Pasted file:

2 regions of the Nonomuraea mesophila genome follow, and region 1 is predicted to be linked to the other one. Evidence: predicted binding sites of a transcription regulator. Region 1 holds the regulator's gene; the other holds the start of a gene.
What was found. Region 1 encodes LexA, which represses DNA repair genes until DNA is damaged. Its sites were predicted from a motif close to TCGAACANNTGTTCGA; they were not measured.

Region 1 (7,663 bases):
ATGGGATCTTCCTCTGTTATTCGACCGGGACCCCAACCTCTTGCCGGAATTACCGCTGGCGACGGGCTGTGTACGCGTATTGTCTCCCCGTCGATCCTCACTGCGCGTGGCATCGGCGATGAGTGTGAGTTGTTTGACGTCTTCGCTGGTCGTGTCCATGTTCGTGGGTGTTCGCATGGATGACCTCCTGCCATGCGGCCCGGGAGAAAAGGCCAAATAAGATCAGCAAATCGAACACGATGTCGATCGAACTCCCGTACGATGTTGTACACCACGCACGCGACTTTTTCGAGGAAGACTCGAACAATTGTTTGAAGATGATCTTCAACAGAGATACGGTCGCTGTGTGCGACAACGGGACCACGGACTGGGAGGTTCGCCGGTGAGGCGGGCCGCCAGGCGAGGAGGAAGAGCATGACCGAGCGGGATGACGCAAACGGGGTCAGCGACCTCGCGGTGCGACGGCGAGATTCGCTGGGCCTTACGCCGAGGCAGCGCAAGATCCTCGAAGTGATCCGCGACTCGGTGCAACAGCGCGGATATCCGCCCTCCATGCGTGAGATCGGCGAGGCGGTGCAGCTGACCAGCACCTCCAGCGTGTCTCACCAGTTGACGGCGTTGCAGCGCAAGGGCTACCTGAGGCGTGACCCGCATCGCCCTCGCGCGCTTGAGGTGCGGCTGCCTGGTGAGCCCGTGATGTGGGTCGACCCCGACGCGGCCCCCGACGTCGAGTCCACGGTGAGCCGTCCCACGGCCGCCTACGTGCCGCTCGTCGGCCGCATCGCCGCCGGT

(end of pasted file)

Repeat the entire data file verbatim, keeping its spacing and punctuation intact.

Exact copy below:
2 regions of the Nonomuraea mesophila genome follow, and region 1 is predicted to be linked to the other one. Evidence: predicted binding sites of a transcription regulator. Region 1 holds the regulator's gene; the other holds the start of a gene.
What was found. Region 1 encodes LexA, which represses DNA repair genes until DNA is damaged. Its sites were predicted from a motif close to TCGAACANNTGTTCGA; they were not measured.

Region 1 (7,663 bases):
ATGGGATCTTCCTCTGTTATTCGACCGGGACCCCAACCTCTTGCCGGAATTACCGCTGGCGACGGGCTGTGTACGCGTATTGTCTCCCCGTCGATCCTCACTGCGCGTGGCATCGGCGATGAGTGTGAGTTGTTTGACGTCTTCGCTGGTCGTGTCCATGTTCGTGGGTGTTCGCATGGATGACCTCCTGCCATGCGGCCCGGGAGAAAAGGCCAAATAAGATCAGCAAATCGAACACGATGTCGATCGAACTCCCGTACGATGTTGTACACCACGCACGCGACTTTTTCGAGGAAGACTCGAACAATTGTTTGAAGATGATCTTCAACAGAGATACGGTCGCTGTGTGCGACAACGGGACCACGGACTGGGAGGTTCGCCGGTGAGGCGGGCCGCCAGGCGAGGAGGAAGAGCATGACCGAGCGGGATGACGCAAACGGGGTCAGCGACCTCGCGGTGCGACGGCGAGATTCGCTGGGCCTTACGCCGAGGCAGCGCAAGATCCTCGAAGTGATCCGCGACTCGGTGCAACAGCGCGGATATCCGCCCTCCATGCGTGAGATCGGCGAGGCGGTGCAGCTGACCAGCACCTCCAGCGTGTCTCACCAGTTGACGGCGTTGCAGCGCAAGGGCTACCTGAGGCGTGACCCGCATCGCCCTCGCGCGCTTGAGGTGCGGCTGCCTGGTGAGCCCGTGATGTGGGTCGACCCCGACGCGGCCCCCGACGTCGAGTCCACGGTGAGCCGTCCCACGGCCGCCTACGTGCCGCTCGTCGGCCGCATCGCCGCCGGT